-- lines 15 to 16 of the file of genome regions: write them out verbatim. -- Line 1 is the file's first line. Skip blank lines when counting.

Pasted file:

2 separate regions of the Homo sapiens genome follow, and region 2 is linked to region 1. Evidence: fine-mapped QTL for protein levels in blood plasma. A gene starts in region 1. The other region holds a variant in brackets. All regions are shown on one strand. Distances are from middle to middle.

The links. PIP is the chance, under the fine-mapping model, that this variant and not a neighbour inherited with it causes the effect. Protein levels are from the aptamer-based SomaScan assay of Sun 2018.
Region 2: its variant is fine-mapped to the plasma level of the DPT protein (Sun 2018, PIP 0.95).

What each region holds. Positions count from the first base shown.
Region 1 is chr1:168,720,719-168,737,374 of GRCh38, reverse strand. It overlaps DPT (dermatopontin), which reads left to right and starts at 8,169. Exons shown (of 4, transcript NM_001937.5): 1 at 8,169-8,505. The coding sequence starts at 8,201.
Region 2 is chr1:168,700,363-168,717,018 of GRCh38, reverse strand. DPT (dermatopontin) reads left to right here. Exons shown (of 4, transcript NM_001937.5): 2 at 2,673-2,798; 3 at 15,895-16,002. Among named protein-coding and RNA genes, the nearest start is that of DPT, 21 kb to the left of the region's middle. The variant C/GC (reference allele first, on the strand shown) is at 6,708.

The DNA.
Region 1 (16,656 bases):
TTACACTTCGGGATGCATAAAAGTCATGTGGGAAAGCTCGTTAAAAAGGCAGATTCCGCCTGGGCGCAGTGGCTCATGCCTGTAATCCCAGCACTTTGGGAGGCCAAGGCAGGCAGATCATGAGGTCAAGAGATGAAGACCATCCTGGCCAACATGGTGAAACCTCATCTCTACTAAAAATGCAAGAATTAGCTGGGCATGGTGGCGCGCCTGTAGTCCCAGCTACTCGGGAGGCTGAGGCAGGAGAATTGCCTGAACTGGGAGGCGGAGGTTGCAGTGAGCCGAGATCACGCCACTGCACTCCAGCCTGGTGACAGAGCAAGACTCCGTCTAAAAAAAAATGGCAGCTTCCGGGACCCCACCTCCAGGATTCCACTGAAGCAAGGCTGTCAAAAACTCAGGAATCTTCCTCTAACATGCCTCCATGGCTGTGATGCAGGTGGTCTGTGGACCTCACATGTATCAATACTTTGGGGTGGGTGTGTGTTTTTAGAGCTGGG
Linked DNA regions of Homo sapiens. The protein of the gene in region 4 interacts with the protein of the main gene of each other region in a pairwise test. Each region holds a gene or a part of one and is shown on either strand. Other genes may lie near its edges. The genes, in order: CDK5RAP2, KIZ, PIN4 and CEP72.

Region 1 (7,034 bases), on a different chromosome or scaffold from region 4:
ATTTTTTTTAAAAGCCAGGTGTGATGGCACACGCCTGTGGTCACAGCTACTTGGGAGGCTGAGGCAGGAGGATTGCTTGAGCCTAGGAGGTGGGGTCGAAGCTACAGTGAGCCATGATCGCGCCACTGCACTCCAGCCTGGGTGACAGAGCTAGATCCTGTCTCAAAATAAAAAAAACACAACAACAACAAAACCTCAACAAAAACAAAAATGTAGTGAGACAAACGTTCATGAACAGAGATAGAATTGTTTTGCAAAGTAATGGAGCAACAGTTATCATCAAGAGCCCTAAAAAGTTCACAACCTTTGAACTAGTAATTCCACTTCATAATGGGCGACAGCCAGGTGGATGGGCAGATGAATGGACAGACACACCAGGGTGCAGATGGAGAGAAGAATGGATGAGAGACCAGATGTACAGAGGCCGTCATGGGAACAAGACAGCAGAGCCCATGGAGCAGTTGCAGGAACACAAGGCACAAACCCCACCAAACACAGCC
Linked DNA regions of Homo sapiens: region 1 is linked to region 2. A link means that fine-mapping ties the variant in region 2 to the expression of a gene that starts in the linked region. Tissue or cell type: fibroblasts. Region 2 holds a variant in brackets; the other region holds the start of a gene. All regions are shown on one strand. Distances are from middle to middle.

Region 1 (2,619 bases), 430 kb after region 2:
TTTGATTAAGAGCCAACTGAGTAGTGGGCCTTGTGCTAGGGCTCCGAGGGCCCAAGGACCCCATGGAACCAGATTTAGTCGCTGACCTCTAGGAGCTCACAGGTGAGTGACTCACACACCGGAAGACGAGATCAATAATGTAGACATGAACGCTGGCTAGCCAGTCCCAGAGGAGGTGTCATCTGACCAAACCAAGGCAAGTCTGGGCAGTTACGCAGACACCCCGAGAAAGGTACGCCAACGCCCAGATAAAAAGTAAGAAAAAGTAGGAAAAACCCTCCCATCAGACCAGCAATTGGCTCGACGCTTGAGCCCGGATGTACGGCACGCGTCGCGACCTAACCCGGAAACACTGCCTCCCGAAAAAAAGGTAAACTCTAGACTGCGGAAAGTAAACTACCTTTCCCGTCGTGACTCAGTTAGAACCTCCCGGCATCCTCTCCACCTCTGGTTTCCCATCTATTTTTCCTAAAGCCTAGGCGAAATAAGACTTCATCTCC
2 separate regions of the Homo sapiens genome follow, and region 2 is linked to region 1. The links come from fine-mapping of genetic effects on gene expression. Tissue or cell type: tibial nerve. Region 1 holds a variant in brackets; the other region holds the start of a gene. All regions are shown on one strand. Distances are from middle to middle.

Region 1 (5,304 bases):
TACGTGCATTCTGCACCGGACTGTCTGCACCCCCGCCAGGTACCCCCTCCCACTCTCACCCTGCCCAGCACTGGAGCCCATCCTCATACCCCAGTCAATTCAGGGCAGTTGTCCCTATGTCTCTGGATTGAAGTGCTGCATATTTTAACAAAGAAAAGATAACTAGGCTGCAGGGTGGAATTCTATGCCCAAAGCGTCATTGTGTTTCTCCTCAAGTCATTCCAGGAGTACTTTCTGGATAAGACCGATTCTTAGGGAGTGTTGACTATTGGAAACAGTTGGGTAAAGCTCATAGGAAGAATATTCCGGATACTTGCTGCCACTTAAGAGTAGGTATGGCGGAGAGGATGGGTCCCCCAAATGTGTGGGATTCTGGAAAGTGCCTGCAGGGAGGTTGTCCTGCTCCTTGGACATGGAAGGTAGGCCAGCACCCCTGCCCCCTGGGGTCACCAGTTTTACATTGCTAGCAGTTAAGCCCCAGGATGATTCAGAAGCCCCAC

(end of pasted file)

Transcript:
TTTGATTAAGAGCCAACTGAGTAGTGGGCCTTGTGCTAGGGCTCCGAGGGCCCAAGGACCCCATGGAACCAGATTTAGTCGCTGACCTCTAGGAGCTCACAGGTGAGTGACTCACACACCGGAAGACGAGATCAATAATGTAGACATGAACGCTGGCTAGCCAGTCCCAGAGGAGGTGTCATCTGACCAAACCAAGGCAAGTCTGGGCAGTTACGCAGACACCCCGAGAAAGGTACGCCAACGCCCAGATAAAAAGTAAGAAAAAGTAGGAAAAACCCTCCCATCAGACCAGCAATTGGCTCGACGCTTGAGCCCGGATGTACGGCACGCGTCGCGACCTAACCCGGAAACACTGCCTCCCGAAAAAAAGGTAAACTCTAGACTGCGGAAAGTAAACTACCTTTCCCGTCGTGACTCAGTTAGAACCTCCCGGCATCCTCTCCACCTCTGGTTTCCCATCTATTTTTCCTAAAGCCTAGGCGAAATAAGACTTCATCTCC
2 separate regions of the Homo sapiens genome follow, and region 2 is linked to region 1. The links come from fine-mapping of genetic effects on gene expression. Tissue or cell type: tibial nerve. Region 1 holds a variant in brackets; the other region holds the start of a gene. All regions are shown on one strand. Distances are from middle to middle.